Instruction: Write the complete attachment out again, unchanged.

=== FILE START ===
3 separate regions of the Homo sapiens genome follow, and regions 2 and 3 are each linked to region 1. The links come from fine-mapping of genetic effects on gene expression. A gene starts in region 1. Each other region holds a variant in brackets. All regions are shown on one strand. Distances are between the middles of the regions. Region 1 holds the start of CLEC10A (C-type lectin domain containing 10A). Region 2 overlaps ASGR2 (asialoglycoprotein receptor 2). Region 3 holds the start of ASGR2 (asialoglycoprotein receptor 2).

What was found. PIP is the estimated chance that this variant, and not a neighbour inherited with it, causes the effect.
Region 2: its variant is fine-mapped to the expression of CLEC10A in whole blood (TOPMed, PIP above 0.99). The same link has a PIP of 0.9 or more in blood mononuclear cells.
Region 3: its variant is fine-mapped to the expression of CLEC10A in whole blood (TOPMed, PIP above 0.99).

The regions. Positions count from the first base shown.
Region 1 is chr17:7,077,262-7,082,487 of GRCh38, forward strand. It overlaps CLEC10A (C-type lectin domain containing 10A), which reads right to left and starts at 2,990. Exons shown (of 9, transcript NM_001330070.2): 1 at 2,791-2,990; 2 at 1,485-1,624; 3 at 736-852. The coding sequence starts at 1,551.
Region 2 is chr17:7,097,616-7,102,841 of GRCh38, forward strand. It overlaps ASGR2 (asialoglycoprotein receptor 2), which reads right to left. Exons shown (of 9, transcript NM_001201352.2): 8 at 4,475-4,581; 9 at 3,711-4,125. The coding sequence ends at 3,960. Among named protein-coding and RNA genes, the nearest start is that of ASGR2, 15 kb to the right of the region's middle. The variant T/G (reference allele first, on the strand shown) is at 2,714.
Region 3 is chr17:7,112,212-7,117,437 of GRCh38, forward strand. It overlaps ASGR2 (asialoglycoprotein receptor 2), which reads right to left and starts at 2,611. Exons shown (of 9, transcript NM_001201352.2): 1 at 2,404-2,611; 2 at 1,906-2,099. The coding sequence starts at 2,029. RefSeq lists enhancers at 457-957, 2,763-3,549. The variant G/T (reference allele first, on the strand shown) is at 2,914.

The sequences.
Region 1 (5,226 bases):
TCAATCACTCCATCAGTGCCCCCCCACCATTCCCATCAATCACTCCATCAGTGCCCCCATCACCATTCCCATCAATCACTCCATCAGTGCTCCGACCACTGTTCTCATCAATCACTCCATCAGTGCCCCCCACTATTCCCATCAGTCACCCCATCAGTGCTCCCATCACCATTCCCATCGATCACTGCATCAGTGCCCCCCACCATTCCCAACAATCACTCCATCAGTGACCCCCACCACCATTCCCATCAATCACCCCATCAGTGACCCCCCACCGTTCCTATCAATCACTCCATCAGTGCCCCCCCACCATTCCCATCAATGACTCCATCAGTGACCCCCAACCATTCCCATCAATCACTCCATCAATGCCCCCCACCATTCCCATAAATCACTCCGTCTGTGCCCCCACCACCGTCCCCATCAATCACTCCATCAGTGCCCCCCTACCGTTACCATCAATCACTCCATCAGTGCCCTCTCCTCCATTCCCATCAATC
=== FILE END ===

3 separate regions of the Homo sapiens genome follow, and regions 2 and 3 are each linked to region 1. The links come from fine-mapping of genetic effects on gene expression. A gene starts in region 1. Each other region holds a variant in brackets. All regions are shown on one strand. Distances are between the middles of the regions. Region 1 holds the start of CLEC10A (C-type lectin domain containing 10A). Region 2 overlaps ASGR2 (asialoglycoprotein receptor 2). Region 3 holds the start of ASGR2 (asialoglycoprotein receptor 2).

What was found. PIP is the estimated chance that this variant, and not a neighbour inherited with it, causes the effect.
Region 2: its variant is fine-mapped to the expression of CLEC10A in whole blood (TOPMed, PIP above 0.99). The same link has a PIP of 0.9 or more in blood mononuclear cells.
Region 3: its variant is fine-mapped to the expression of CLEC10A in whole blood (TOPMed, PIP above 0.99).

The regions. Positions count from the first base shown.
Region 1 is chr17:7,077,262-7,082,487 of GRCh38, forward strand. It overlaps CLEC10A (C-type lectin domain containing 10A), which reads right to left and starts at 2,990. Exons shown (of 9, transcript NM_001330070.2): 1 at 2,791-2,990; 2 at 1,485-1,624; 3 at 736-852. The coding sequence starts at 1,551.
Region 2 is chr17:7,097,616-7,102,841 of GRCh38, forward strand. It overlaps ASGR2 (asialoglycoprotein receptor 2), which reads right to left. Exons shown (of 9, transcript NM_001201352.2): 8 at 4,475-4,581; 9 at 3,711-4,125. The coding sequence ends at 3,960. Among named protein-coding and RNA genes, the nearest start is that of ASGR2, 15 kb to the right of the region's middle. The variant T/G (reference allele first, on the strand shown) is at 2,714.
Region 3 is chr17:7,112,212-7,117,437 of GRCh38, forward strand. It overlaps ASGR2 (asialoglycoprotein receptor 2), which reads right to left and starts at 2,611. Exons shown (of 9, transcript NM_001201352.2): 1 at 2,404-2,611; 2 at 1,906-2,099. The coding sequence starts at 2,029. RefSeq lists enhancers at 457-957, 2,763-3,549. The variant G/T (reference allele first, on the strand shown) is at 2,914.

The sequences.
Region 1 (5,226 bases):
TCAATCACTCCATCAGTGCCCCCCCACCATTCCCATCAATCACTCCATCAGTGCCCCCATCACCATTCCCATCAATCACTCCATCAGTGCTCCGACCACTGTTCTCATCAATCACTCCATCAGTGCCCCCCACTATTCCCATCAGTCACCCCATCAGTGCTCCCATCACCATTCCCATCGATCACTGCATCAGTGCCCCCCACCATTCCCAACAATCACTCCATCAGTGACCCCCACCACCATTCCCATCAATCACCCCATCAGTGACCCCCCACCGTTCCTATCAATCACTCCATCAGTGCCCCCCCACCATTCCCATCAATGACTCCATCAGTGACCCCCAACCATTCCCATCAATCACTCCATCAATGCCCCCCACCATTCCCATAAATCACTCCGTCTGTGCCCCCACCACCGTCCCCATCAATCACTCCATCAGTGCCCCCCTACCGTTACCATCAATCACTCCATCAGTGCCCTCTCCTCCATTCCCATCAATC